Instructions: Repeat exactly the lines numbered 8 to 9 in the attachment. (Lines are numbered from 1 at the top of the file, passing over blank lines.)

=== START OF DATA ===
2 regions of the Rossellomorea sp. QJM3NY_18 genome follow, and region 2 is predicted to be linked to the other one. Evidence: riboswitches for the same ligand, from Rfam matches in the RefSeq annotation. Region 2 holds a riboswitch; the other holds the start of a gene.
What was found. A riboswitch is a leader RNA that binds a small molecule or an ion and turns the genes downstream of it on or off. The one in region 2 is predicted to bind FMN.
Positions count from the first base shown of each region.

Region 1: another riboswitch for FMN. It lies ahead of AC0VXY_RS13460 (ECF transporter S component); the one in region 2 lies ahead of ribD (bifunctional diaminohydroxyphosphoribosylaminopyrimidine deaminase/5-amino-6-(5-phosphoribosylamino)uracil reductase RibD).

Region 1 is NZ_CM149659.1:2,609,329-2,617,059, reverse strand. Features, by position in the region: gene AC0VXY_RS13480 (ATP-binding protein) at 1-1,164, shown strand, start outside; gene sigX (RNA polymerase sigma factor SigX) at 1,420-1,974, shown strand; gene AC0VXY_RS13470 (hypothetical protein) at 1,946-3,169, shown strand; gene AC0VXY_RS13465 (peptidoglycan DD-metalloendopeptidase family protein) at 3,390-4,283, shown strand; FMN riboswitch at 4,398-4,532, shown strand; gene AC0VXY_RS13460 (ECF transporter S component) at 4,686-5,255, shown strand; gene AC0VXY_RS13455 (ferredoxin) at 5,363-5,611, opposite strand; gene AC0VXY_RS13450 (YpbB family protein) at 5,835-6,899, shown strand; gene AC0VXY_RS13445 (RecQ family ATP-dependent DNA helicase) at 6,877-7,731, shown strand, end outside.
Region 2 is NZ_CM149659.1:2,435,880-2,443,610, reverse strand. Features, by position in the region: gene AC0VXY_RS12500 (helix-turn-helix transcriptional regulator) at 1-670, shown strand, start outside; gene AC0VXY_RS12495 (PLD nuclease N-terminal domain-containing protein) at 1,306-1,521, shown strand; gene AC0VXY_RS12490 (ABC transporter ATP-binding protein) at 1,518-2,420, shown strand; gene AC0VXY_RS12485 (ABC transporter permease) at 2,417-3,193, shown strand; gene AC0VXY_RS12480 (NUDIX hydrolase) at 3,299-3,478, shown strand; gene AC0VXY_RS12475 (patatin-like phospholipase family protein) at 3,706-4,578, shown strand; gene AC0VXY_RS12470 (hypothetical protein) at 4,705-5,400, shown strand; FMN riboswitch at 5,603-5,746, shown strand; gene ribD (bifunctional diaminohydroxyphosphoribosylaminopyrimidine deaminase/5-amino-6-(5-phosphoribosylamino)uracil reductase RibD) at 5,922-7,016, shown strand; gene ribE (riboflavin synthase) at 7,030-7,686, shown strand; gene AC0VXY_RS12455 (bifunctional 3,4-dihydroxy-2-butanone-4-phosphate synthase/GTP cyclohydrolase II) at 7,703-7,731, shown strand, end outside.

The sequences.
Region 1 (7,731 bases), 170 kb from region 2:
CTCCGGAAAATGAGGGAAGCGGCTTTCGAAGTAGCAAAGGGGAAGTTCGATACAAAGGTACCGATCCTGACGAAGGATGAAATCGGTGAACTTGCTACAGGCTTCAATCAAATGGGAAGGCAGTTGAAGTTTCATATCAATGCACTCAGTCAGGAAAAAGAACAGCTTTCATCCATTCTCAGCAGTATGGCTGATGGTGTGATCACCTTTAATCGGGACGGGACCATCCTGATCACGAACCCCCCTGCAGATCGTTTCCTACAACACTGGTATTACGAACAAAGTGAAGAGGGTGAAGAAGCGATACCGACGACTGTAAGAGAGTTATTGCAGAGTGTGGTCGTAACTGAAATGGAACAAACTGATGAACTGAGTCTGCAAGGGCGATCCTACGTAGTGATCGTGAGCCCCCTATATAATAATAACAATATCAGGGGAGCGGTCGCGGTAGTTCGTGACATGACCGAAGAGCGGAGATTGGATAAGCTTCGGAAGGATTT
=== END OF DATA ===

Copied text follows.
Region 1 (7,731 bases), 170 kb from region 2:
CTCCGGAAAATGAGGGAAGCGGCTTTCGAAGTAGCAAAGGGGAAGTTCGATACAAAGGTACCGATCCTGACGAAGGATGAAATCGGTGAACTTGCTACAGGCTTCAATCAAATGGGAAGGCAGTTGAAGTTTCATATCAATGCACTCAGTCAGGAAAAAGAACAGCTTTCATCCATTCTCAGCAGTATGGCTGATGGTGTGATCACCTTTAATCGGGACGGGACCATCCTGATCACGAACCCCCCTGCAGATCGTTTCCTACAACACTGGTATTACGAACAAAGTGAAGAGGGTGAAGAAGCGATACCGACGACTGTAAGAGAGTTATTGCAGAGTGTGGTCGTAACTGAAATGGAACAAACTGATGAACTGAGTCTGCAAGGGCGATCCTACGTAGTGATCGTGAGCCCCCTATATAATAATAACAATATCAGGGGAGCGGTCGCGGTAGTTCGTGACATGACCGAAGAGCGGAGATTGGATAAGCTTCGGAAGGATTT